Grønsvik Coastal fort

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The Germans build a total of 350 forts along the Norwegian coast during the Second World War – the forts were a part of the Atlantic Wall which was supposed to protect occupied Europe from attacks from the westerns allied forces.

The fort was built to protect approach to Sjona and Ranfjorden. The fort is located on the top of a cliff right at the sea and there is a splendid view of the area from the top. It seems like all the forts along the Norwegian coast is worth visiting for the view of the area alone – the forts generally build at high locations with the best view of the approach from the sea to protect the small harbors along the coast.

There is a museum at the location but it wasn’t open early in the day when we arrived so we only had a look at the fort from the top – which is free to wonder around. There are several ruins remaining of the fort – with the old gun positions and some bunkers to protect the German soldiers taking position at the fort.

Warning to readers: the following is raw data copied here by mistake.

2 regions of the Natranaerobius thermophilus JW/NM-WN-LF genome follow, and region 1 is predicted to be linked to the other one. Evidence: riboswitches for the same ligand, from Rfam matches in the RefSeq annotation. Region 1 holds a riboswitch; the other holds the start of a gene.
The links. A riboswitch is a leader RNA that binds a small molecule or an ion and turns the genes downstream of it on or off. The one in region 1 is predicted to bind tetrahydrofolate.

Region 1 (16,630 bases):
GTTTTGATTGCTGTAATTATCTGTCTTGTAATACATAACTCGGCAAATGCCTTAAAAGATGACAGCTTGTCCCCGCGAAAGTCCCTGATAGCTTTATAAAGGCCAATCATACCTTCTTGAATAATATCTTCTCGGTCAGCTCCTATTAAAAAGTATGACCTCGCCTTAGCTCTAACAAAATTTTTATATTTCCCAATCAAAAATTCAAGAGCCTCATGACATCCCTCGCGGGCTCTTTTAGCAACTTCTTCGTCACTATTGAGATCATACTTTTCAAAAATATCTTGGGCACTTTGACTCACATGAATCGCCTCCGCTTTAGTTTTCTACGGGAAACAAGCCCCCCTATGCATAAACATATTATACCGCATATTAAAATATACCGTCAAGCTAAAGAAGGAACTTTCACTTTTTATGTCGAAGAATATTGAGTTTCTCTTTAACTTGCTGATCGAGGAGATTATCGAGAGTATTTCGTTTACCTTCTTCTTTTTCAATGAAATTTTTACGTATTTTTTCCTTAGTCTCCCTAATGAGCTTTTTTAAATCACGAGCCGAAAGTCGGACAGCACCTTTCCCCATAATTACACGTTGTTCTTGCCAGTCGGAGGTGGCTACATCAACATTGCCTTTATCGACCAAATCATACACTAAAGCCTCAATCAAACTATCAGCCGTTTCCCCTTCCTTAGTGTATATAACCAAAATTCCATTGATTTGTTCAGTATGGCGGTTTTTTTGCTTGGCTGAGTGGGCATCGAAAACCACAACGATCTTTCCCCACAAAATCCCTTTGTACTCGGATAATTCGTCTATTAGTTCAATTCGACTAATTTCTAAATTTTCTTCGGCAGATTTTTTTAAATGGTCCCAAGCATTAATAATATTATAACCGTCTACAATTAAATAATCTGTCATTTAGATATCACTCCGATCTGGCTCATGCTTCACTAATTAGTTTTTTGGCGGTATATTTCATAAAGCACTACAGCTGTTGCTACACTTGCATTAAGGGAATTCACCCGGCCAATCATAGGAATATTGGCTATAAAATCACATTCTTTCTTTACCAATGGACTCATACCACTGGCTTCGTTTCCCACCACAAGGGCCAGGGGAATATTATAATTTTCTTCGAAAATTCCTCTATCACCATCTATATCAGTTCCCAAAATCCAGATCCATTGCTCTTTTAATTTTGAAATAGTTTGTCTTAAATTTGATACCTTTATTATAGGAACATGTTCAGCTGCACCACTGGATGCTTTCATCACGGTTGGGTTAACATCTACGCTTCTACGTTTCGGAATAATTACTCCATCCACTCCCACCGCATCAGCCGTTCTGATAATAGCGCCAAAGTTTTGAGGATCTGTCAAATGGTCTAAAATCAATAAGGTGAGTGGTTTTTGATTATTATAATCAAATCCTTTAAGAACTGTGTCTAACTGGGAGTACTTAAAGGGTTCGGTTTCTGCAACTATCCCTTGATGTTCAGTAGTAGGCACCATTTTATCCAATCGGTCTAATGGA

Small islands below in the fort

The fort was built by some local Norwegian helped by 55 prisoners from Poland and 77 prisoners from the Soviet Union. Particularly the soviet prisoners were treated very harshly and suffered from malnutrition and illness 7 of the soviet prisoners died while building the fort and they were originally buried next to the fort – but their heads has been dug up and reburied at the main war cemetery at Tjøtta.

It is nice to walk around the fort and enjoy the view of the sea below – and it is well worth going even if you have no interest in the history of the Second World War.

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